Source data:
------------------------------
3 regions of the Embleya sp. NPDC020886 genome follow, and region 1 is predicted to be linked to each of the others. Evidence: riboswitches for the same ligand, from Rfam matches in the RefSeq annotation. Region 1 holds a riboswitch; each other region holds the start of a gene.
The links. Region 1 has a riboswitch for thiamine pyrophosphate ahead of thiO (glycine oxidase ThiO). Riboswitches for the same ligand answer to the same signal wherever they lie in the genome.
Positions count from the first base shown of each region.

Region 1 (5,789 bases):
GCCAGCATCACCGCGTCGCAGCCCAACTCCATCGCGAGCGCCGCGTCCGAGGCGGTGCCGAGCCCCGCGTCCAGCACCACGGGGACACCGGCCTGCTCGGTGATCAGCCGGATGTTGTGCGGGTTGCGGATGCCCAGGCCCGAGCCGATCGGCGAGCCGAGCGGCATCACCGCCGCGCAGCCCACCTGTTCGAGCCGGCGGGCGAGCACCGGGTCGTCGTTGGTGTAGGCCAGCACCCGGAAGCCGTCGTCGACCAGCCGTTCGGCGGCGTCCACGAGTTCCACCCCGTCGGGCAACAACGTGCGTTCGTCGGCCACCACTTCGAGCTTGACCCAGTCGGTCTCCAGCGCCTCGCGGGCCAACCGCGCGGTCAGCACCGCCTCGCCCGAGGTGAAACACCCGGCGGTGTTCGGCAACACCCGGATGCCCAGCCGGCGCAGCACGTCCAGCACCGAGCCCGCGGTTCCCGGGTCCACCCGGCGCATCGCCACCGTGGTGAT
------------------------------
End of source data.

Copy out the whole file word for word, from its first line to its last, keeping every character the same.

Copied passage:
3 regions of the Embleya sp. NPDC020886 genome follow, and region 1 is predicted to be linked to each of the others. Evidence: riboswitches for the same ligand, from Rfam matches in the RefSeq annotation. Region 1 holds a riboswitch; each other region holds the start of a gene.
The links. Region 1 has a riboswitch for thiamine pyrophosphate ahead of thiO (glycine oxidase ThiO). Riboswitches for the same ligand answer to the same signal wherever they lie in the genome.
Positions count from the first base shown of each region.

Region 1 (5,789 bases):
GCCAGCATCACCGCGTCGCAGCCCAACTCCATCGCGAGCGCCGCGTCCGAGGCGGTGCCGAGCCCCGCGTCCAGCACCACGGGGACACCGGCCTGCTCGGTGATCAGCCGGATGTTGTGCGGGTTGCGGATGCCCAGGCCCGAGCCGATCGGCGAGCCGAGCGGCATCACCGCCGCGCAGCCCACCTGTTCGAGCCGGCGGGCGAGCACCGGGTCGTCGTTGGTGTAGGCCAGCACCCGGAAGCCGTCGTCGACCAGCCGTTCGGCGGCGTCCACGAGTTCCACCCCGTCGGGCAACAACGTGCGTTCGTCGGCCACCACTTCGAGCTTGACCCAGTCGGTCTCCAGCGCCTCGCGGGCCAACCGCGCGGTCAGCACCGCCTCGCCCGAGGTGAAACACCCGGCGGTGTTCGGCAACACCCGGATGCCCAGCCGGCGCAGCACGTCCAGCACCGAGCCCGCGGTTCCCGGGTCCACCCGGCGCATCGCCACCGTGGTGAT